Gallup also polled people on what ought to happen next -- now that the court has found it constitutional, where should the law go from here? The responses were somewhat polarized, with the majority of respondents split between upholding the law, expanding it, and getting rid of it all together. Twenty-five percent of adults said that they would like Congress to “keep the law in place and pass further legislation to expand the government’s role in healthcare beyond what the law currently does,” while 31 percent responded that they would like Congress to “repeal the law entirely.”

Twenty-one percent said that they would like to repeal some parts of the law, though the poll did not specify which parts.

Copyright 2012 ABC News Radio


For President in Down Economy, Praise Is Hard to Come By

Official White House Photo by Pete Souza(NEW YORK) -- Praise is hard to come by for a president in a bad economy.

An open-ended question in the latest ABC News/Washington Post poll asked Americans what Barack Obama has done particularly well lately, and what he’s done especially poorly – and then, which of the two is more important.

It’s the follow-up that marks the president’s challenges. Whatever they say he’s done, the public by 56 to 40 percent also says the negative answer – what the president’s handled poorly lately – is more important than the positive, what he’s done notably well.

As to the answers, nearly 1 in 4 (23 percent) volunteer the economy or jobs as Obama’s greatest failing, with other responses in single digits, led by items such as international issues, 8 percent; spending and the deficit, 7 percent; and healthcare, also 7 percent.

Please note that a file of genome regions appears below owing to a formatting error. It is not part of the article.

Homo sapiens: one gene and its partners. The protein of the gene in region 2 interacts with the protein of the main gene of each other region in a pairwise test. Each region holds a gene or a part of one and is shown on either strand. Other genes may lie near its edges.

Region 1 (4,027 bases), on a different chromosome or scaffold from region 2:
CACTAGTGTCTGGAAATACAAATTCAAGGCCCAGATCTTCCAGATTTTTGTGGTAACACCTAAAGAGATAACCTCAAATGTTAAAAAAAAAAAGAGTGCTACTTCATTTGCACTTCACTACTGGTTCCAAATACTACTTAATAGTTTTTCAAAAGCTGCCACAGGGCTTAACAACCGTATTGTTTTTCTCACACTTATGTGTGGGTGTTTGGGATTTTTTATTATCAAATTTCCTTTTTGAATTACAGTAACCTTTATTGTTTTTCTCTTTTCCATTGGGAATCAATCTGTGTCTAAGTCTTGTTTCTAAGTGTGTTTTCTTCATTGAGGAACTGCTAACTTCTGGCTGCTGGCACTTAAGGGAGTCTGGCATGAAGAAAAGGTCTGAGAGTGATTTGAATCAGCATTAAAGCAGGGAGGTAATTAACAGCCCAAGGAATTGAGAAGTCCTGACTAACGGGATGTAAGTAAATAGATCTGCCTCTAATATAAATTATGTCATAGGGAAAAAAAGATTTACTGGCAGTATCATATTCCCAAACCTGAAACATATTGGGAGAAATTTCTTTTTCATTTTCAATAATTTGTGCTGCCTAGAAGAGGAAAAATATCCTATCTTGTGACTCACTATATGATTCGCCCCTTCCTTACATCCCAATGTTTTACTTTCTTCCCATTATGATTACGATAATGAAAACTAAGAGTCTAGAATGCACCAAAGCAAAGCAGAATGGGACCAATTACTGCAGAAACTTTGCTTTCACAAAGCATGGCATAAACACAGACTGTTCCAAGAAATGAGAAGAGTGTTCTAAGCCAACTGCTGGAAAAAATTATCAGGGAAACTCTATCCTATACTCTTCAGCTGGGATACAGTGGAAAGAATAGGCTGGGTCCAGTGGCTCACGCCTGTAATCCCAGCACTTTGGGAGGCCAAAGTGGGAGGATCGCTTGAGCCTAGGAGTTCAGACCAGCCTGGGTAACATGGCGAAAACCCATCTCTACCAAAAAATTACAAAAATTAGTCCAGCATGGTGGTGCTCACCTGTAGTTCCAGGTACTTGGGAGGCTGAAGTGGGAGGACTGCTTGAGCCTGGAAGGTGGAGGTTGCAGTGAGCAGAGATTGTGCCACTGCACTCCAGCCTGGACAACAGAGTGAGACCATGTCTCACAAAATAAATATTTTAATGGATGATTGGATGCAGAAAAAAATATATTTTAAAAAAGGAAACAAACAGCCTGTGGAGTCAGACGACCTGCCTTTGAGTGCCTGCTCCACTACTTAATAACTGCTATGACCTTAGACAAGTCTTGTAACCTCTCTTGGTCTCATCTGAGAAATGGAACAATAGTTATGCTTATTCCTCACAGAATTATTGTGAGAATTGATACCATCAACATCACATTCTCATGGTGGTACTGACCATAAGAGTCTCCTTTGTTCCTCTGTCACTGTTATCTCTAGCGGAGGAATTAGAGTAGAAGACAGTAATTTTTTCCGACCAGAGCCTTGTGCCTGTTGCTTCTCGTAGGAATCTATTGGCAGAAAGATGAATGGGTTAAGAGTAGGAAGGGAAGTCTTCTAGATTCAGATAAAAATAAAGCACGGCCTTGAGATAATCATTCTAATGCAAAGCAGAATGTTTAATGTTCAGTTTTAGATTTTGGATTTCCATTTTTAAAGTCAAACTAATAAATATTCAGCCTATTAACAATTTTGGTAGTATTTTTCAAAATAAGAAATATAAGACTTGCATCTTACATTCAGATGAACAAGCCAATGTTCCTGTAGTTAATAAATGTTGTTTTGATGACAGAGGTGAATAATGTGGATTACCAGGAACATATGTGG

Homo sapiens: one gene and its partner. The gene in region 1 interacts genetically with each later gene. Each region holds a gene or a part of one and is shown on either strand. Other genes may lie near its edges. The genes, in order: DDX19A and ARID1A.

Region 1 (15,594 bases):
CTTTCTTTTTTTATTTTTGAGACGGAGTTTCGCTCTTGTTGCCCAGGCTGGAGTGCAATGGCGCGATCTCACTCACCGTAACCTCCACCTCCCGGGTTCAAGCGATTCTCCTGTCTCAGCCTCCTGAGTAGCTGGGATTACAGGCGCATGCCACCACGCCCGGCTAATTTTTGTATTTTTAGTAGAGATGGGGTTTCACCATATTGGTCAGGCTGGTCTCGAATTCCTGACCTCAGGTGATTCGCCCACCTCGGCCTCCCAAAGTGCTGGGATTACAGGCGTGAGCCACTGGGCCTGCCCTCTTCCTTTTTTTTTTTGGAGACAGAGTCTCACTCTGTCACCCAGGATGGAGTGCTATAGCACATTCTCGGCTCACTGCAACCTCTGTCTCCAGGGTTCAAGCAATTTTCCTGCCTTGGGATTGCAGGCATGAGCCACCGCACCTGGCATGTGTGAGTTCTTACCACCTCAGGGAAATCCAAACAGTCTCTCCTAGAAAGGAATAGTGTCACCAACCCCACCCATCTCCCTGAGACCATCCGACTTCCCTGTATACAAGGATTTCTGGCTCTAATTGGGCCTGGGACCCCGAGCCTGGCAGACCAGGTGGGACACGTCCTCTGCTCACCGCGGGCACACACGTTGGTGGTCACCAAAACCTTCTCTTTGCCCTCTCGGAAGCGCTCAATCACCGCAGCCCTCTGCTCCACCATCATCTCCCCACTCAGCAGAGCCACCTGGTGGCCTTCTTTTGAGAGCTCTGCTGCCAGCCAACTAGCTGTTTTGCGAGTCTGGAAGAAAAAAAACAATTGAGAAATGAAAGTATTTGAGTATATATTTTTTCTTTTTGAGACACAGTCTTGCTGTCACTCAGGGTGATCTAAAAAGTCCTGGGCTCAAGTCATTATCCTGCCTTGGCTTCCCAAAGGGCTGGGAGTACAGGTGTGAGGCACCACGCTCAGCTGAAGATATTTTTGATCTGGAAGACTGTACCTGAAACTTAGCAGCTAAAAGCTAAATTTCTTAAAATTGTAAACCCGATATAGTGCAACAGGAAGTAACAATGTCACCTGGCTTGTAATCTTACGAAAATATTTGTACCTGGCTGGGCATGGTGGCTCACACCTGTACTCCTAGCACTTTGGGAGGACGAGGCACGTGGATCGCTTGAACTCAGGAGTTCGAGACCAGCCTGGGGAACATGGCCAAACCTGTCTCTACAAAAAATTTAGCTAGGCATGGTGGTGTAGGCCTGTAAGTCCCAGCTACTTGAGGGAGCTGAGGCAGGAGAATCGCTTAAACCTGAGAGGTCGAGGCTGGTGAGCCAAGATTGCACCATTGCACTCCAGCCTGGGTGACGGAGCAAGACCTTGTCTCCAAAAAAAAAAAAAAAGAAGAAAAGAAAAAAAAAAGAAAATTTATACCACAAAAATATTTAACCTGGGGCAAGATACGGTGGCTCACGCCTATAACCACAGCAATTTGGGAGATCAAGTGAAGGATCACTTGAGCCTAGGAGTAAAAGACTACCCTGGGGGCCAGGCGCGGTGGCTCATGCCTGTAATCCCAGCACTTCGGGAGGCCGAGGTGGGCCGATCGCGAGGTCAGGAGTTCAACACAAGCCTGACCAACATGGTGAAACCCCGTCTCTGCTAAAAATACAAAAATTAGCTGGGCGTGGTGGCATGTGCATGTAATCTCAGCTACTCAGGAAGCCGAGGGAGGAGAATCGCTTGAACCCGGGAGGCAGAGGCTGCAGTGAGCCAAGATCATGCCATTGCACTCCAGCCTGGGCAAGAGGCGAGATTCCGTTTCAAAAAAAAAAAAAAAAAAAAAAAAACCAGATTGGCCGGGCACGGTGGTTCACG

On the positive side, there’s the killing of Osama bin Laden, cited by 29 percent as the president’s best recent accomplishment. But his bin Laden bounce in approval already has vanished.

Antipathy toward the president is high enough that 16 percent of Americans volunteer that he’s done “nothing” especially well recently. On the other hand, that’s nearly balanced by the 12 percent who say he’s done nothing poorly.

Majorities of Democrats and liberals (59 and 61 percent, respectively) say the thing he’s done well recently is more important to them than the thing he’s done poorly. But larger majorities of Republicans and conservatives (74 and 71 percent) say the thing he’s done poorly is more important. And among independents and moderates, 58 and 53 percent, respectively, say what Obama has done poorly recently outweighs what he’s done well.

In another comparison, nearly a quarter of Republicans say he’s done nothing well recently, while only 5 percent say he’s done nothing poorly – a net 18=percent negative. It’s 19 percent “nothing well” vs. 7 percent “nothing poorly” among independents, also negative, by a net 12 points. Only Democrats are positive on this comparison; 23 percent say Obama’s done nothing poorly, vs. 6 percent who say he hasn’t done anything especially well lately.

Maintaining popularity at a time of 9.1 percent unemployment is a steep challenge for any president. One approach can be to suggest that recent positive achievements outweigh continued problems. These results – with the 2012 election looming – show how tough that sale may be.

Copyright 2011 ABC News Radio

ABC News Radio